Stinky and spicy, Liuzhou snails are taking the world by storm
They are pungent, stinky and spicy – and they have become a worldwide food sensation. And in June, China's State Council put them on the national intangible cultural heritage list.
Bagged luosifen (river snail rice noodles) from Liuzhou, a city in the Guangxi Zhuang Autonomous Region of southern China, achieved sales revenue of 12.58 billion yuan (US$2 billion) from January to October this year, up 44.12 percent year on year.
Exports hit about 35 million yuan – a surge of 42.8percent year on year. About 100,000,138 pieces were sent through online shopping across the country this year, worth 275 million yuan.
This classic local dish from Liuzhou, has made its way into supermarkets all over the country, becoming one of the best-selling instant foods in China and leaving its footprint across the global food scene.
"The rapid development of the bagged luosifen industry has greatly boosted the growth of Liuzhou's express delivery industry, and the express delivery of luosifen dispatched from Liuzhou accounts for 60 percent of the business volume sent by express delivery now," said a senior official with the Liuzhou Postal Administration.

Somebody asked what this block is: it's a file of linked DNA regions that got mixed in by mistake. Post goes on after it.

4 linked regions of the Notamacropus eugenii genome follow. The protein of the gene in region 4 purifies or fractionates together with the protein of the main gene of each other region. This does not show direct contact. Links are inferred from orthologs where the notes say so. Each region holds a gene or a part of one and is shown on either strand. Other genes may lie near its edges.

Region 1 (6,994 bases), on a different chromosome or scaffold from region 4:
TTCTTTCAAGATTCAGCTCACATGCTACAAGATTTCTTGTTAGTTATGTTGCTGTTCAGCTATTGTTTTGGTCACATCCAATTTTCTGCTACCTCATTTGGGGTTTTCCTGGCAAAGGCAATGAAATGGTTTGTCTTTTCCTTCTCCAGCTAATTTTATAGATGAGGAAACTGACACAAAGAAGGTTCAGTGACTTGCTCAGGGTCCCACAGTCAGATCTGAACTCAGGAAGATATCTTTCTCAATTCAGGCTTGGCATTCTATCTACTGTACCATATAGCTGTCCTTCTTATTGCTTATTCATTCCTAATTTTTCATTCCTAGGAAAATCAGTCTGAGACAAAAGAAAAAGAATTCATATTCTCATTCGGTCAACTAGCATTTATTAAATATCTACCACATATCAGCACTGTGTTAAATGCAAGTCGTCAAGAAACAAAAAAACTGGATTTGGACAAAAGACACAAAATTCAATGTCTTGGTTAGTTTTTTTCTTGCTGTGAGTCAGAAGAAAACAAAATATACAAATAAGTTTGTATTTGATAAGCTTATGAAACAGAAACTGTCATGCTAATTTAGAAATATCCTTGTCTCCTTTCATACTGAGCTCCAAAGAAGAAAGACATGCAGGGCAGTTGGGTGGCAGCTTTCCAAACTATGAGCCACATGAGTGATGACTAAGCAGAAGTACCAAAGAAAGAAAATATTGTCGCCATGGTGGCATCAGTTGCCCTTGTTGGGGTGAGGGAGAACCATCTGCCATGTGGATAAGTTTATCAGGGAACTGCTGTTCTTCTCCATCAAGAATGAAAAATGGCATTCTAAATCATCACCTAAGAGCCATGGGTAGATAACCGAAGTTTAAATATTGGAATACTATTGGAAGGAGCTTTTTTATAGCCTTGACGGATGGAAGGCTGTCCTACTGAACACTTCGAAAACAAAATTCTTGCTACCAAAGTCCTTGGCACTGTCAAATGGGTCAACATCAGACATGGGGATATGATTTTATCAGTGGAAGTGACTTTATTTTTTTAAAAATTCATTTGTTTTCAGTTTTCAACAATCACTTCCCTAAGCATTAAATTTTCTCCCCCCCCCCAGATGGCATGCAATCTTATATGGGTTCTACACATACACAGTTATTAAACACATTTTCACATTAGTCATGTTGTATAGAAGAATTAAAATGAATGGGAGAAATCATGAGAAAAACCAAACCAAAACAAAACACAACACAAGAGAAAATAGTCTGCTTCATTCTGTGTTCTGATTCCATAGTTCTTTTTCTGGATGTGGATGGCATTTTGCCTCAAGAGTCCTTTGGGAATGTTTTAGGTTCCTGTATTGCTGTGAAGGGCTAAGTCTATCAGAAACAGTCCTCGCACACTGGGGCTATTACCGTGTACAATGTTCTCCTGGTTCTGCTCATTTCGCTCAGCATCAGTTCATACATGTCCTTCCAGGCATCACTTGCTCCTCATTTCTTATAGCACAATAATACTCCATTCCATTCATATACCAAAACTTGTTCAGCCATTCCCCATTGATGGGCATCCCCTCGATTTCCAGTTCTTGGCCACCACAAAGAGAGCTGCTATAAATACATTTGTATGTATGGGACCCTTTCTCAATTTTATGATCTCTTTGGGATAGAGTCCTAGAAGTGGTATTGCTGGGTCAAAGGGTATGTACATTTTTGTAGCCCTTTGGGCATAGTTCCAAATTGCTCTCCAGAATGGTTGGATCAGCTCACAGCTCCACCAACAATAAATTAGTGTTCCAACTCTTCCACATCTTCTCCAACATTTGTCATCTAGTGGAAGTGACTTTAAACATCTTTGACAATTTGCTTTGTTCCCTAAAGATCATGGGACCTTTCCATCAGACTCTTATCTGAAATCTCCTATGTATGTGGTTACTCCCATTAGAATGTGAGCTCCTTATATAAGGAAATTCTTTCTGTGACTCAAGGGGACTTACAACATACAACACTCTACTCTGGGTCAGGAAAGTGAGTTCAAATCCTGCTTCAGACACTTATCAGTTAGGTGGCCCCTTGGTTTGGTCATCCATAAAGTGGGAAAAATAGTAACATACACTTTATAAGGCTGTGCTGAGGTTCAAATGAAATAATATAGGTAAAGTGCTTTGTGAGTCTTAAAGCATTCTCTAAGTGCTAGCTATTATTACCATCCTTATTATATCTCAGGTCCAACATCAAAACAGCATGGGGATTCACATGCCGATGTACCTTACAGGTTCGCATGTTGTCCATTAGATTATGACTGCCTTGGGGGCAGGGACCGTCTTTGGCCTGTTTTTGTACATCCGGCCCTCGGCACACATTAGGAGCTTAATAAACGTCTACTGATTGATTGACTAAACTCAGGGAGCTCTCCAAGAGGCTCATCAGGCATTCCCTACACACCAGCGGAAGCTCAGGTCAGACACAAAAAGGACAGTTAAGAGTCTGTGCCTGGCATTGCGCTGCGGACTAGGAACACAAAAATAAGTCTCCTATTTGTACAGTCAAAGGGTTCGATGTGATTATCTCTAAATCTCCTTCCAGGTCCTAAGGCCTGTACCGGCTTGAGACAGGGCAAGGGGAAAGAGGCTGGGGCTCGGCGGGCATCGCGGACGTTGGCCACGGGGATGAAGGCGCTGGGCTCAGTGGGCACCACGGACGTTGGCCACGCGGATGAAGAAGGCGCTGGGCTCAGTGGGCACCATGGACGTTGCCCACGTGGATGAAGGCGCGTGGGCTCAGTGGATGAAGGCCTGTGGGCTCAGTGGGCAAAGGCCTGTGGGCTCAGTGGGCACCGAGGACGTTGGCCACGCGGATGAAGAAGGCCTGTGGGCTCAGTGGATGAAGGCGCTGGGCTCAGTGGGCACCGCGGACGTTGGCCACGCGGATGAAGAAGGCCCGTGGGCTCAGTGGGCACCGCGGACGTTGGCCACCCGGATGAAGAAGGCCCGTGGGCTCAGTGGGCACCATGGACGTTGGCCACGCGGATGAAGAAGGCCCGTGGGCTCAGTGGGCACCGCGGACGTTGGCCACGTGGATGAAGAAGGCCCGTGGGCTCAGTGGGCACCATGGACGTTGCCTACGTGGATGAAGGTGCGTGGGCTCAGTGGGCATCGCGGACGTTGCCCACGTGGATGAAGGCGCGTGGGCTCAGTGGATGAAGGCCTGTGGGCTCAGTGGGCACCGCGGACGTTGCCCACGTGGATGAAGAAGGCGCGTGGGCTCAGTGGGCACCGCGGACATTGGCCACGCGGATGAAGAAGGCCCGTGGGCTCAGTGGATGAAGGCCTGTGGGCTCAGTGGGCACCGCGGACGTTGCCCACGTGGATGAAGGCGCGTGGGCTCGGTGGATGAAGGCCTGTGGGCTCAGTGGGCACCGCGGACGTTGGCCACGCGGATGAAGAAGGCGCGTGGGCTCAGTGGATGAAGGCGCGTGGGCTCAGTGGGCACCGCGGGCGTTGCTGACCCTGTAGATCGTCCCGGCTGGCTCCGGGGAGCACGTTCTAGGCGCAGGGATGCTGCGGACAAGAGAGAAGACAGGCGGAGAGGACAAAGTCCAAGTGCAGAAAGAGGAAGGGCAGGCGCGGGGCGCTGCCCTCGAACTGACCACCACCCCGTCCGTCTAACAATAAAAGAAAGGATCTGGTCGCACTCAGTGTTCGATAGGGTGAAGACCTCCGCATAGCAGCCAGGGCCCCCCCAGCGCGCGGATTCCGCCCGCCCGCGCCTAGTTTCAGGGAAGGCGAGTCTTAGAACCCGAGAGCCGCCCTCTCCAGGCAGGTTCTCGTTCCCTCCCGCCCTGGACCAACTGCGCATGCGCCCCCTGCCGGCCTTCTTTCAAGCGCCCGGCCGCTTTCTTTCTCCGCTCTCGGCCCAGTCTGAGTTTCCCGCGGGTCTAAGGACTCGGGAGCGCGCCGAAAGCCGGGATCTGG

During "Double 11" this month, Liuzhou received more than 6 million orders for luosifen.
The Liuzhou Postal Administration says the volume of bagged Liuzhou luosifen deliveries has increased rapidly in recent years: in 2017, it exceeded 20 million pieces. In 2018 and 2019, it was 22.66 million pieces and 31.98 million pieces; and in 2020, amid the COVID-19 pandemic, sales exploded and deliveries hit 77.638 million pieces.
As the signature food of Liuzhou, luosifen has made the city famous and prosperous.
Liuzhou is working on standardizing and branding of its luosifen. The city is also developing the Liuzhou Airport Logistics Industrial Park, covering more than 3,000 mu (200 hectares), and has signed up large logistics enterprises such as SF Express and Jingdong Logistics.